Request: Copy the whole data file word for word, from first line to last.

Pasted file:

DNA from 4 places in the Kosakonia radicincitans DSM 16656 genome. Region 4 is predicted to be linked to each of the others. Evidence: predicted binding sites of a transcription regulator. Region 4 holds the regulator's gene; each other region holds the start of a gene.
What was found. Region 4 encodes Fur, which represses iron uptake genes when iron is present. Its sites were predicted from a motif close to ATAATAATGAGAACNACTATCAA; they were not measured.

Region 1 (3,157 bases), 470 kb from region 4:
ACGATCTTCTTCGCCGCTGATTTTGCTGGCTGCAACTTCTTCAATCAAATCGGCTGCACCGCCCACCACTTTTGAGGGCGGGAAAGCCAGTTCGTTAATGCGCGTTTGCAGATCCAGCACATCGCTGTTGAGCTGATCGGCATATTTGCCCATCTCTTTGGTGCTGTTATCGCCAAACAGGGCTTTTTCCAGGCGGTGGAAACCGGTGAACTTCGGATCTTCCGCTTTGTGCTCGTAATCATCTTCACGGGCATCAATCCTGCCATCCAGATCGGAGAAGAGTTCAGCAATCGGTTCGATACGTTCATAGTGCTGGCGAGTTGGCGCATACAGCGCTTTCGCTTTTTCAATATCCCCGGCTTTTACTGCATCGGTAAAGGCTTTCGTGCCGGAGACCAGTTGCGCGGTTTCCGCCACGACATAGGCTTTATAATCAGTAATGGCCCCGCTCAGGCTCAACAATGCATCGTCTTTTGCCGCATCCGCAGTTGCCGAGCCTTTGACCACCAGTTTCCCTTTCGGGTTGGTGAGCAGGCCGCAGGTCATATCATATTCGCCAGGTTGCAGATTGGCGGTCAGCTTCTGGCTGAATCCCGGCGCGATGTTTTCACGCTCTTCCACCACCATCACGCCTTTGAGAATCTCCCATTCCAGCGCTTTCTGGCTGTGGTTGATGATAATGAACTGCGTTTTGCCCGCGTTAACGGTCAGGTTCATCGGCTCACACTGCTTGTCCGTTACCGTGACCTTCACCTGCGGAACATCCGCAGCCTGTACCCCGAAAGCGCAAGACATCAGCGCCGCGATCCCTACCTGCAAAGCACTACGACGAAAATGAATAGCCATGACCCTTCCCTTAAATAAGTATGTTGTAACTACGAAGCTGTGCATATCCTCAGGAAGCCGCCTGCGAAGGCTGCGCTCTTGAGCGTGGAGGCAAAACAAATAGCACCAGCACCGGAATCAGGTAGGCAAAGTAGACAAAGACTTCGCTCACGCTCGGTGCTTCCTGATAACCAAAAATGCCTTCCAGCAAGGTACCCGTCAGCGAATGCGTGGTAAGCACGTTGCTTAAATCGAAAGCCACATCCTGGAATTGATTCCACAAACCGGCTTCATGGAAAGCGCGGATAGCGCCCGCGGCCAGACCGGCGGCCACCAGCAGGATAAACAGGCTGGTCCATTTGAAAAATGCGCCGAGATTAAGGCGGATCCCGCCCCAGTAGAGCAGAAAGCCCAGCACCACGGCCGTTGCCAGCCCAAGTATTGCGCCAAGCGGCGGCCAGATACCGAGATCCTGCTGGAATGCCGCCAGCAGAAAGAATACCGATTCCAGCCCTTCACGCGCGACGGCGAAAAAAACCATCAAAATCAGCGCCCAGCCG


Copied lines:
DNA from 4 places in the Kosakonia radicincitans DSM 16656 genome. Region 4 is predicted to be linked to each of the others. Evidence: predicted binding sites of a transcription regulator. Region 4 holds the regulator's gene; each other region holds the start of a gene.
What was found. Region 4 encodes Fur, which represses iron uptake genes when iron is present. Its sites were predicted from a motif close to ATAATAATGAGAACNACTATCAA; they were not measured.

Region 1 (3,157 bases), 470 kb from region 4:
ACGATCTTCTTCGCCGCTGATTTTGCTGGCTGCAACTTCTTCAATCAAATCGGCTGCACCGCCCACCACTTTTGAGGGCGGGAAAGCCAGTTCGTTAATGCGCGTTTGCAGATCCAGCACATCGCTGTTGAGCTGATCGGCATATTTGCCCATCTCTTTGGTGCTGTTATCGCCAAACAGGGCTTTTTCCAGGCGGTGGAAACCGGTGAACTTCGGATCTTCCGCTTTGTGCTCGTAATCATCTTCACGGGCATCAATCCTGCCATCCAGATCGGAGAAGAGTTCAGCAATCGGTTCGATACGTTCATAGTGCTGGCGAGTTGGCGCATACAGCGCTTTCGCTTTTTCAATATCCCCGGCTTTTACTGCATCGGTAAAGGCTTTCGTGCCGGAGACCAGTTGCGCGGTTTCCGCCACGACATAGGCTTTATAATCAGTAATGGCCCCGCTCAGGCTCAACAATGCATCGTCTTTTGCCGCATCCGCAGTTGCCGAGCCTTTGACCACCAGTTTCCCTTTCGGGTTGGTGAGCAGGCCGCAGGTCATATCATATTCGCCAGGTTGCAGATTGGCGGTCAGCTTCTGGCTGAATCCCGGCGCGATGTTTTCACGCTCTTCCACCACCATCACGCCTTTGAGAATCTCCCATTCCAGCGCTTTCTGGCTGTGGTTGATGATAATGAACTGCGTTTTGCCCGCGTTAACGGTCAGGTTCATCGGCTCACACTGCTTGTCCGTTACCGTGACCTTCACCTGCGGAACATCCGCAGCCTGTACCCCGAAAGCGCAAGACATCAGCGCCGCGATCCCTACCTGCAAAGCACTACGACGAAAATGAATAGCCATGACCCTTCCCTTAAATAAGTATGTTGTAACTACGAAGCTGTGCATATCCTCAGGAAGCCGCCTGCGAAGGCTGCGCTCTTGAGCGTGGAGGCAAAACAAATAGCACCAGCACCGGAATCAGGTAGGCAAAGTAGACAAAGACTTCGCTCACGCTCGGTGCTTCCTGATAACCAAAAATGCCTTCCAGCAAGGTACCCGTCAGCGAATGCGTGGTAAGCACGTTGCTTAAATCGAAAGCCACATCCTGGAATTGATTCCACAAACCGGCTTCATGGAAAGCGCGGATAGCGCCCGCGGCCAGACCGGCGGCCACCAGCAGGATAAACAGGCTGGTCCATTTGAAAAATGCGCCGAGATTAAGGCGGATCCCGCCCCAGTAGAGCAGAAAGCCCAGCACCACGGCCGTTGCCAGCCCAAGTATTGCGCCAAGCGGCGGCCAGATACCGAGATCCTGCTGGAATGCCGCCAGCAGAAAGAATACCGATTCCAGCCCTTCACGCGCGACGGCGAAAAAAACCATCAAAATCAGCGCCCAGCCG